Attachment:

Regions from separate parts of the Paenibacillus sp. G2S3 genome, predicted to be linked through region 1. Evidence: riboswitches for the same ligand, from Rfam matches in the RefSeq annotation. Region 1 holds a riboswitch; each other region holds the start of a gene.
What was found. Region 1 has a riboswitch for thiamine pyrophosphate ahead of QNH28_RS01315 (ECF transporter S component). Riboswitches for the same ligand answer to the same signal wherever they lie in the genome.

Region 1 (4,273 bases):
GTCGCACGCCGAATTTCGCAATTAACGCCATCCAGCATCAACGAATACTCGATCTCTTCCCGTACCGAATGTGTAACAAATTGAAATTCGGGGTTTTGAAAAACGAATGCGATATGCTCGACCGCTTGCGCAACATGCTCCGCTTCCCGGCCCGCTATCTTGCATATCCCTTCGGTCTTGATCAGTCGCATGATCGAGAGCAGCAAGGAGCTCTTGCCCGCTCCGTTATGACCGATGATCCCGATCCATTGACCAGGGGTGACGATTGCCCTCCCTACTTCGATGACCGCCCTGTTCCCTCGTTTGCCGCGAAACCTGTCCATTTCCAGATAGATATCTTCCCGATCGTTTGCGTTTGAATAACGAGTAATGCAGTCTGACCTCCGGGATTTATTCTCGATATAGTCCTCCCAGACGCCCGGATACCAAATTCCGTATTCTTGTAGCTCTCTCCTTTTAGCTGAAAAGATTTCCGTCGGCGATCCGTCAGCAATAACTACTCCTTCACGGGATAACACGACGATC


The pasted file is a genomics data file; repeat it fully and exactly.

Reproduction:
Regions from separate parts of the Paenibacillus sp. G2S3 genome, predicted to be linked through region 1. Evidence: riboswitches for the same ligand, from Rfam matches in the RefSeq annotation. Region 1 holds a riboswitch; each other region holds the start of a gene.
What was found. Region 1 has a riboswitch for thiamine pyrophosphate ahead of QNH28_RS01315 (ECF transporter S component). Riboswitches for the same ligand answer to the same signal wherever they lie in the genome.

Region 1 (4,273 bases):
GTCGCACGCCGAATTTCGCAATTAACGCCATCCAGCATCAACGAATACTCGATCTCTTCCCGTACCGAATGTGTAACAAATTGAAATTCGGGGTTTTGAAAAACGAATGCGATATGCTCGACCGCTTGCGCAACATGCTCCGCTTCCCGGCCCGCTATCTTGCATATCCCTTCGGTCTTGATCAGTCGCATGATCGAGAGCAGCAAGGAGCTCTTGCCCGCTCCGTTATGACCGATGATCCCGATCCATTGACCAGGGGTGACGATTGCCCTCCCTACTTCGATGACCGCCCTGTTCCCTCGTTTGCCGCGAAACCTGTCCATTTCCAGATAGATATCTTCCCGATCGTTTGCGTTTGAATAACGAGTAATGCAGTCTGACCTCCGGGATTTATTCTCGATATAGTCCTCCCAGACGCCCGGATACCAAATTCCGTATTCTTGTAGCTCTCTCCTTTTAGCTGAAAAGATTTCCGTCGGCGATCCGTCAGCAATAACTACTCCTTCACGGGATAACACGACGATC